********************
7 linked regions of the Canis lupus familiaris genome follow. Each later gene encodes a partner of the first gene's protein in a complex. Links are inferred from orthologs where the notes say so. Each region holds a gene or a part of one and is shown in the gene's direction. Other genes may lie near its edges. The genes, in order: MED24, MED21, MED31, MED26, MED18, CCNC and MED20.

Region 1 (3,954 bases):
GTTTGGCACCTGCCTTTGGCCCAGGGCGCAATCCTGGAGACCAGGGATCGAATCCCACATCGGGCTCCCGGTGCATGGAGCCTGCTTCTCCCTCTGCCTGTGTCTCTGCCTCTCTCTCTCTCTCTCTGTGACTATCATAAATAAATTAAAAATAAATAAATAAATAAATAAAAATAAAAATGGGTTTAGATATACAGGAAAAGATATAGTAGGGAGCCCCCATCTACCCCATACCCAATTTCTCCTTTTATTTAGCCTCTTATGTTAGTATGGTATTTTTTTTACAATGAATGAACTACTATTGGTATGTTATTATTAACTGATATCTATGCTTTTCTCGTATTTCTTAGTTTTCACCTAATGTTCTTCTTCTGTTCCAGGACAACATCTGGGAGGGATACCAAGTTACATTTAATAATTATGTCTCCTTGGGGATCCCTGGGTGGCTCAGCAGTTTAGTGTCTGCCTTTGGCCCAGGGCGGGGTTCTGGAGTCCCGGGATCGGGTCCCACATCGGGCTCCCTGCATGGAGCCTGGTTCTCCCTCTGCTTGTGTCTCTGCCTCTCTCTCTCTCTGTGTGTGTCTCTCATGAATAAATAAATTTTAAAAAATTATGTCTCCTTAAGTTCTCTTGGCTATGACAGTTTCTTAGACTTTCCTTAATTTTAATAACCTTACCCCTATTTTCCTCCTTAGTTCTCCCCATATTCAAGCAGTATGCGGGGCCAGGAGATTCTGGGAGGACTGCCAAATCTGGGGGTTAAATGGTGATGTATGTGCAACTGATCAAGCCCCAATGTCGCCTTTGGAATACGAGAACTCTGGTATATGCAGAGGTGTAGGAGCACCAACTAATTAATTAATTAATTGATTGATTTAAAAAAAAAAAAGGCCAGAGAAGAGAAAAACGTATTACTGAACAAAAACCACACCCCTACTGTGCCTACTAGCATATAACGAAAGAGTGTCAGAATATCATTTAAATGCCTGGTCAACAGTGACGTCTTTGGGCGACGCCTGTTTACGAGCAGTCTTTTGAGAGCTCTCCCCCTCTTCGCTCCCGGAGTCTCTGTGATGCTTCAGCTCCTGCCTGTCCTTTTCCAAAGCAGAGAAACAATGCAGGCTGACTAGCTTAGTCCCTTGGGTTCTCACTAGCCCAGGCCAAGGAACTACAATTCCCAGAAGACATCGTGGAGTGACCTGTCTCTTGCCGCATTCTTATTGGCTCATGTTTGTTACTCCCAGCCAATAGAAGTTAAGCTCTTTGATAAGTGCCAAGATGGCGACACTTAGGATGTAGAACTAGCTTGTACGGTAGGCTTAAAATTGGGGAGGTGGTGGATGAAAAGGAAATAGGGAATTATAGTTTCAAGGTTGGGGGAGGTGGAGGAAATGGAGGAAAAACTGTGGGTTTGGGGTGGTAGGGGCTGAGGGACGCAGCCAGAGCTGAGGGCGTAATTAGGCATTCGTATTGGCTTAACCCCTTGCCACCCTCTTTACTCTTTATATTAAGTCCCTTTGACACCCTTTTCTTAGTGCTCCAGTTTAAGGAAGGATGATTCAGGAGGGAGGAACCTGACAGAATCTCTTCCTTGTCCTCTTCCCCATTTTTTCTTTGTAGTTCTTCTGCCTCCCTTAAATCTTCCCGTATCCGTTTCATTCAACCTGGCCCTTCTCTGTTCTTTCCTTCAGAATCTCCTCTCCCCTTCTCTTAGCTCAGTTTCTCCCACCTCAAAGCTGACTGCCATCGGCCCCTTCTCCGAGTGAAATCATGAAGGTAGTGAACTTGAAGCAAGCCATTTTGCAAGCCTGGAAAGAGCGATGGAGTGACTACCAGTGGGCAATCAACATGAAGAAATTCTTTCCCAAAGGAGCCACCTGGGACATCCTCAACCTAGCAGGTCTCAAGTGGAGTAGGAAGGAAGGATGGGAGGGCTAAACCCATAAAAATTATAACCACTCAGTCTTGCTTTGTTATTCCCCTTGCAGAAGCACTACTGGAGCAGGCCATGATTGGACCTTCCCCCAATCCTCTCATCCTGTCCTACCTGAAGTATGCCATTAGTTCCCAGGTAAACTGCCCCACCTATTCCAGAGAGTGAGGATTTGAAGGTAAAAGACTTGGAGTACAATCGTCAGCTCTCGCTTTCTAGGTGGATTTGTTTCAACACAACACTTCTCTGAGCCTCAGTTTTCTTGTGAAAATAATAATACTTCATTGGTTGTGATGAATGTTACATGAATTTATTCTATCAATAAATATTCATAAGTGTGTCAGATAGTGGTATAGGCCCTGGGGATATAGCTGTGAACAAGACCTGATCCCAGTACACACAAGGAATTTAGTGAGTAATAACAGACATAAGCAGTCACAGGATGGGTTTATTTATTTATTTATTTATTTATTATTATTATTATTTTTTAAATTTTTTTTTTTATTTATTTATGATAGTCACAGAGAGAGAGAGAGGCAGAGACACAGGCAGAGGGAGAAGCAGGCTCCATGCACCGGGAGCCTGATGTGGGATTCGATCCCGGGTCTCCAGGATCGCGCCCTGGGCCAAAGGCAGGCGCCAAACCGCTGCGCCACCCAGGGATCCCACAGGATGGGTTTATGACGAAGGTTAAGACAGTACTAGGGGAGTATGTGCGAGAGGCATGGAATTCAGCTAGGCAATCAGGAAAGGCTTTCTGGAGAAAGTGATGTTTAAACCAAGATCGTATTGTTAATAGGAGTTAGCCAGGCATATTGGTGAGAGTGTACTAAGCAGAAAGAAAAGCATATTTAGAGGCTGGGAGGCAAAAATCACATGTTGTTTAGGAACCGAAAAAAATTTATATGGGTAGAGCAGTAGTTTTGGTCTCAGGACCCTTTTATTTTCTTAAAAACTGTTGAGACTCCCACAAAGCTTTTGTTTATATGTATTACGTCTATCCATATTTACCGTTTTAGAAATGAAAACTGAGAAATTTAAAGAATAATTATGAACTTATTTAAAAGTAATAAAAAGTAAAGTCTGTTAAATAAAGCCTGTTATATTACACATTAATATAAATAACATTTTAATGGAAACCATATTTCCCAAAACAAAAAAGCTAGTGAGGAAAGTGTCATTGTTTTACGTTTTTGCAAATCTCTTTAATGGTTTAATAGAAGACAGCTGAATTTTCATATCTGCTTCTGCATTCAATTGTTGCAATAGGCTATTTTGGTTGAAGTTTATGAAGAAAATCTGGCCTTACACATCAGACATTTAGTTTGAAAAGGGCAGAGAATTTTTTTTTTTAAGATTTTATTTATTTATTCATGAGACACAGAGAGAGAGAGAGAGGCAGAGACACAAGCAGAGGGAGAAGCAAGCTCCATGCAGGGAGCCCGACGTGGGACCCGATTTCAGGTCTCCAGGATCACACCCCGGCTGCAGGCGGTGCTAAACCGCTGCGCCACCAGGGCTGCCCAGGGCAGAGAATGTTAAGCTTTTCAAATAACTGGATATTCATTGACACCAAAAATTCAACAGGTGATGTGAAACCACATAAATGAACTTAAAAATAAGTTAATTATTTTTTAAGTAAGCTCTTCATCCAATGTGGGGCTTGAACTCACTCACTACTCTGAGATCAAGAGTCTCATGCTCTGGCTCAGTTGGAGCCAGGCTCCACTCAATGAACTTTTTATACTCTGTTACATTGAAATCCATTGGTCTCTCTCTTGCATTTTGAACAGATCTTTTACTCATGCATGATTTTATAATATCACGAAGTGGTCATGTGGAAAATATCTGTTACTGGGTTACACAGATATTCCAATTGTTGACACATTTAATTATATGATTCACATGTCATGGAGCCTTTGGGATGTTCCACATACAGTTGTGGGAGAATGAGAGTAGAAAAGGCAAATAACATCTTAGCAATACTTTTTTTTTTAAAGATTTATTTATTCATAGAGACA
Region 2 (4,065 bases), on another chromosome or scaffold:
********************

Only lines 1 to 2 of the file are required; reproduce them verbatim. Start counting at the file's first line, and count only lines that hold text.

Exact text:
7 linked regions of the Canis lupus familiaris genome follow. Each later gene encodes a partner of the first gene's protein in a complex. Links are inferred from orthologs where the notes say so. Each region holds a gene or a part of one and is shown in the gene's direction. Other genes may lie near its edges. The genes, in order: MED24, MED21, MED31, MED26, MED18, CCNC and MED20.

Region 1 (3,954 bases):